At the same time, second, the incentive is to squeeze as much labor as possible out of the slaves one has in order to produce and sell more. There is a sense that Manuel’s travels reflect this, and ad more moral ambiguity to the nature fo slavery in this area and other areas of the new world. In addition, secondly, this paper provides a closer view of slavery as an institution. In that it follows the travels of one person. One can get a glimpse of the realities of slavery and the topography (so to speak) of the region and its economy.

While most of the other essays take a bird’s eye of institutions and economic interest, this one is personal and biographical. Hence, from the point of view fo the levels of analysis, we have gone from the systemic to the communal to now, the individual. This book would have been remiss had it not included a narrative sort of approach where slavery and the new world itself can be understood from the individual and biographical point of view. Chapter 6: “Slave Protest and Politics in the Late Colonial New Granada. Renee Soulodre la France.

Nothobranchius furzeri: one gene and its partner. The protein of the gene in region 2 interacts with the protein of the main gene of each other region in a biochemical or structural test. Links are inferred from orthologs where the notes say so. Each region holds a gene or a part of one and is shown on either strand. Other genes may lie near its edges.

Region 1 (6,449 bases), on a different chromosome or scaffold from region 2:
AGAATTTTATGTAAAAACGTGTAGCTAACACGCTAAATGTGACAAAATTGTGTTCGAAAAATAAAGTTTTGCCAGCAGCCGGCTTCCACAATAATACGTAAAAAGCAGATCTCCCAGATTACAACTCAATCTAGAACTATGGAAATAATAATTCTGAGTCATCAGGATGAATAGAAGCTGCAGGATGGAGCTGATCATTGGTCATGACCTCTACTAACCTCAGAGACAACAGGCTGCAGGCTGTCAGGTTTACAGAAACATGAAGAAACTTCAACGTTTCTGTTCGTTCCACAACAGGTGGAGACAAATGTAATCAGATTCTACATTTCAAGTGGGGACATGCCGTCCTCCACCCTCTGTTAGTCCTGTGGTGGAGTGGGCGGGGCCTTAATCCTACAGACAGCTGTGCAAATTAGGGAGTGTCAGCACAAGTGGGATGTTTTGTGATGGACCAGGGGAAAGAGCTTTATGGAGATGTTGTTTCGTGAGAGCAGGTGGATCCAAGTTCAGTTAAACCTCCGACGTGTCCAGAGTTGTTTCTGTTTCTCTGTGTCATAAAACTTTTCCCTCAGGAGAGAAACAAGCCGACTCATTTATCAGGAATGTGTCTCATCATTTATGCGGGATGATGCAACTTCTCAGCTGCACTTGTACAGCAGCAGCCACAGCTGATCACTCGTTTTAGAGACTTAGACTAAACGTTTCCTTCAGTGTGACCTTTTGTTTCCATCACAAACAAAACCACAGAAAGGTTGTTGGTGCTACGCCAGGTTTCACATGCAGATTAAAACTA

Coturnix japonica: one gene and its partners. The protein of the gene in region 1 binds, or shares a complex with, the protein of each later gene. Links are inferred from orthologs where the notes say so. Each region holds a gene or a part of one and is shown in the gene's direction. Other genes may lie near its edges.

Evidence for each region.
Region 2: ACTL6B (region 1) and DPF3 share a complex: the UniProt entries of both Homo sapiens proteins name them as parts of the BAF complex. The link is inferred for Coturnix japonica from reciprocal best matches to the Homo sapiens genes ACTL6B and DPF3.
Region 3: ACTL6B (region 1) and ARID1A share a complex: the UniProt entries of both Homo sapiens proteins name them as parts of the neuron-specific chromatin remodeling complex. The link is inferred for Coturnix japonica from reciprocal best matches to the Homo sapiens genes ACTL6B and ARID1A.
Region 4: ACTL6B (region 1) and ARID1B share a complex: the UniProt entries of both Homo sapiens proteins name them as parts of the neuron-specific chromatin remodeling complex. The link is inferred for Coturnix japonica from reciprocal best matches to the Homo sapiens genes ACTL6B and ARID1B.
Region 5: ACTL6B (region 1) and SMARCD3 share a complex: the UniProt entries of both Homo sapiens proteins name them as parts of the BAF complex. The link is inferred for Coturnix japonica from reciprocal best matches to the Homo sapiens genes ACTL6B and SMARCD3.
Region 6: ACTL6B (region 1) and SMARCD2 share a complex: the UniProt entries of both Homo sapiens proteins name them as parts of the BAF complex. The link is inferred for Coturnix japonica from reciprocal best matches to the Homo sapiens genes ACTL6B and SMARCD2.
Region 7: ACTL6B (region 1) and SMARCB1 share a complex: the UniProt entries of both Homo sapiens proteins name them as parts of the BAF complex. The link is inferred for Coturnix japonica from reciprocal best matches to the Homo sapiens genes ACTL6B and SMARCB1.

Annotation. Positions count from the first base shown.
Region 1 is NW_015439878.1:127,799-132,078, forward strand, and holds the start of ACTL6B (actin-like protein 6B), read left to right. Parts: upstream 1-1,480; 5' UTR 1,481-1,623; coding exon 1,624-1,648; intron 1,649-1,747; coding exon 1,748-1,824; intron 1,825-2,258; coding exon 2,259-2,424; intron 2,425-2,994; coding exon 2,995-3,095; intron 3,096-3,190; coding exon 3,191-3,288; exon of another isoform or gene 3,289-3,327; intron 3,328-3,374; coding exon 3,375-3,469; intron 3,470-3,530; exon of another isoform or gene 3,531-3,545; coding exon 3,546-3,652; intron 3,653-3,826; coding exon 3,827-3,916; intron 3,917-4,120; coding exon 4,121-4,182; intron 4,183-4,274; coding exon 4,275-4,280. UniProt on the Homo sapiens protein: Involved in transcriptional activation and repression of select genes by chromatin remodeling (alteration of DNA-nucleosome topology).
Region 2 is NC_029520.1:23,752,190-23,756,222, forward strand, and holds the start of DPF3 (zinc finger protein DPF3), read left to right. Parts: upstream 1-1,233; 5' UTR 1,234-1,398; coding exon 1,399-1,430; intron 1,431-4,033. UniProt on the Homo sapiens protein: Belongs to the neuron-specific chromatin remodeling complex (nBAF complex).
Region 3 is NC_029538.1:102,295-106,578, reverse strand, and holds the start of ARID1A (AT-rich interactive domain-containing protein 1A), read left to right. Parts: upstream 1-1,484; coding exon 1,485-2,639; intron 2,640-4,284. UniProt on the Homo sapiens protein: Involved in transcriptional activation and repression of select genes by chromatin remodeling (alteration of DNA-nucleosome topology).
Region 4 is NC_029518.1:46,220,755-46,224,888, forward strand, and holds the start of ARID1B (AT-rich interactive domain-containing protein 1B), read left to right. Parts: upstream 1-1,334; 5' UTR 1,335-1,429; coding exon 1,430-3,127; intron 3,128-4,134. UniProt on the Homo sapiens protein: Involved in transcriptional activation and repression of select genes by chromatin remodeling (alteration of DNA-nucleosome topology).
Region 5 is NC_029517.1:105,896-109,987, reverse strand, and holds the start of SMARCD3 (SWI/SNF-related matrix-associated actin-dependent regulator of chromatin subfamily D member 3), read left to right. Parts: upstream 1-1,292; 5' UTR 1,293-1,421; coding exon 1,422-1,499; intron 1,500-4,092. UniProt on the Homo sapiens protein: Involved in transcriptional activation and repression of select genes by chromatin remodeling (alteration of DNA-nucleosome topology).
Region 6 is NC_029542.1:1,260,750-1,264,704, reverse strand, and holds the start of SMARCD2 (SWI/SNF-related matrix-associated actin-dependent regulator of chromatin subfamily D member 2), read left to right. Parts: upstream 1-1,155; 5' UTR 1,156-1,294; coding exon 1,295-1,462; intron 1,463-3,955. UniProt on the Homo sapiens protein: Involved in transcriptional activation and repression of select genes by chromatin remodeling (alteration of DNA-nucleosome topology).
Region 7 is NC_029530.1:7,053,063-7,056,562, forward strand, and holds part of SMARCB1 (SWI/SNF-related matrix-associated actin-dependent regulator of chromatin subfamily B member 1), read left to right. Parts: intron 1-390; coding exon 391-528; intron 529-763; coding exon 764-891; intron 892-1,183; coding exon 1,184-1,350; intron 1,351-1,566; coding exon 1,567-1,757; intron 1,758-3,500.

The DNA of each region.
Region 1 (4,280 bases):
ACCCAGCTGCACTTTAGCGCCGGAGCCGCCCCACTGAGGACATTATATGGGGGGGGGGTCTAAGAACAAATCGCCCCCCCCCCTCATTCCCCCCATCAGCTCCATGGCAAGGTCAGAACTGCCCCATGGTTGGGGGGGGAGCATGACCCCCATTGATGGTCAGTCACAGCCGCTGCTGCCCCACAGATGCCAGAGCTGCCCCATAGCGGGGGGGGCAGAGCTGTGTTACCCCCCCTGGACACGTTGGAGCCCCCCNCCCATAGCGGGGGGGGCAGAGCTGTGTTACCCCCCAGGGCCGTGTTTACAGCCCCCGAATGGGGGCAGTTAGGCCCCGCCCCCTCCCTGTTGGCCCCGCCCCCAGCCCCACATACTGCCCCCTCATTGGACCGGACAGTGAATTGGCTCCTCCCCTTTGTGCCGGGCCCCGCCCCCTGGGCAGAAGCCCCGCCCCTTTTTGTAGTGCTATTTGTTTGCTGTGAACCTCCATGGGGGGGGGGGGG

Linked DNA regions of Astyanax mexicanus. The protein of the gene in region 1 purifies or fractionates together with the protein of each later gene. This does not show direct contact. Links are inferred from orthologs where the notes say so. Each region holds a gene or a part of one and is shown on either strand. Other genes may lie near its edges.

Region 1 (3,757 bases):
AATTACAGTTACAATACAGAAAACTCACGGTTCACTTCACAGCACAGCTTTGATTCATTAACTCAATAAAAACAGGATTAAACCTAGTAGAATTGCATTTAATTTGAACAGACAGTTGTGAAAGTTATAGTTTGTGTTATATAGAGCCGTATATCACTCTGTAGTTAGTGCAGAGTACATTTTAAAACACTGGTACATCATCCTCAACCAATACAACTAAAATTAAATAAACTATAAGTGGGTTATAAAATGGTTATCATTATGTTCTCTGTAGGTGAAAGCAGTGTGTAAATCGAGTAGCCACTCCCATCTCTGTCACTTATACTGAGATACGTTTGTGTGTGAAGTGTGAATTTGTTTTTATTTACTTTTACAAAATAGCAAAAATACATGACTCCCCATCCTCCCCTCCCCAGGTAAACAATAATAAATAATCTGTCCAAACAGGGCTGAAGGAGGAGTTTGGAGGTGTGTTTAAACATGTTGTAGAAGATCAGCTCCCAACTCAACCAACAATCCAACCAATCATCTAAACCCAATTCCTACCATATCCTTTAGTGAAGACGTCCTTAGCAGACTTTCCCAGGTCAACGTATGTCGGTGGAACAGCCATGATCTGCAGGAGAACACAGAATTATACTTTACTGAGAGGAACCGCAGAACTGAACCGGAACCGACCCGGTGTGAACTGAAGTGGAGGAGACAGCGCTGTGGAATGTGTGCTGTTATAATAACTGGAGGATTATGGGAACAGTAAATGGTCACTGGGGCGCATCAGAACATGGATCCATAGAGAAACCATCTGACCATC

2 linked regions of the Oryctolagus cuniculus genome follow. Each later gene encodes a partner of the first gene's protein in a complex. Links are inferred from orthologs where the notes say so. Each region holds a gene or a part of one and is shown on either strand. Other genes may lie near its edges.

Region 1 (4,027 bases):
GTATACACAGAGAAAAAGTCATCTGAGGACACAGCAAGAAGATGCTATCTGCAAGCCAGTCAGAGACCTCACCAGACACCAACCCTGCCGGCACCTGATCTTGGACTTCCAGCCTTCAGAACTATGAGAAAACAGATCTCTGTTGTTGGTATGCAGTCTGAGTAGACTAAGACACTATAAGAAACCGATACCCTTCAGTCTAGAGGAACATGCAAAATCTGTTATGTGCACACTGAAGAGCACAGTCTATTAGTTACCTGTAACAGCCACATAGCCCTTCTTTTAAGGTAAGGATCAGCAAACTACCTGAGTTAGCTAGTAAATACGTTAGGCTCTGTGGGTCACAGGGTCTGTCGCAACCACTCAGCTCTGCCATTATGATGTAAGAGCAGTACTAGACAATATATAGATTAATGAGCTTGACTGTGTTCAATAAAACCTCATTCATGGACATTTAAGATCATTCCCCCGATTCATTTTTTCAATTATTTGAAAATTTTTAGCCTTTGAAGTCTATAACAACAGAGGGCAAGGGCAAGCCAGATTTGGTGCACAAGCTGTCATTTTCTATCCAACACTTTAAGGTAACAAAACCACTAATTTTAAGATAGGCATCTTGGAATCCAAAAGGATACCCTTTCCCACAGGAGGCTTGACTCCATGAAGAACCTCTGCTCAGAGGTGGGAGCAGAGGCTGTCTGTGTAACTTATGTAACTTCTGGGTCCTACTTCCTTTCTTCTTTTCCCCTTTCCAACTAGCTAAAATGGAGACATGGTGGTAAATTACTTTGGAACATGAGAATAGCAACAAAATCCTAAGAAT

Very much like the Landers essay above, this essay deals with yet another facet of the social ideas of the slave culture and society. This remains the most interesting part of the volume and provides it with a unique status in the vast literature in this field. As was mentioned in the introduction, the idea of the medieval and Catholic idea of autonomous orders is the only context in which this paper can be understood. It is a shame, and one fo the few faults in this work, that a more detailed study of medieval social thought is not included.

It is necessary to place the nature of this volume in its historical context. We read of slave communities writing sophisticated works of social theory in the form of appeals to the Spanish authority, yet no background is provided on the nature of corporations in the medieval sense of the world. Yet this sense is all important to understanding this important element of the volume as a whole. Nevertheless, this essay deals with the development of the communal consciousness specific to New Granadian African communities.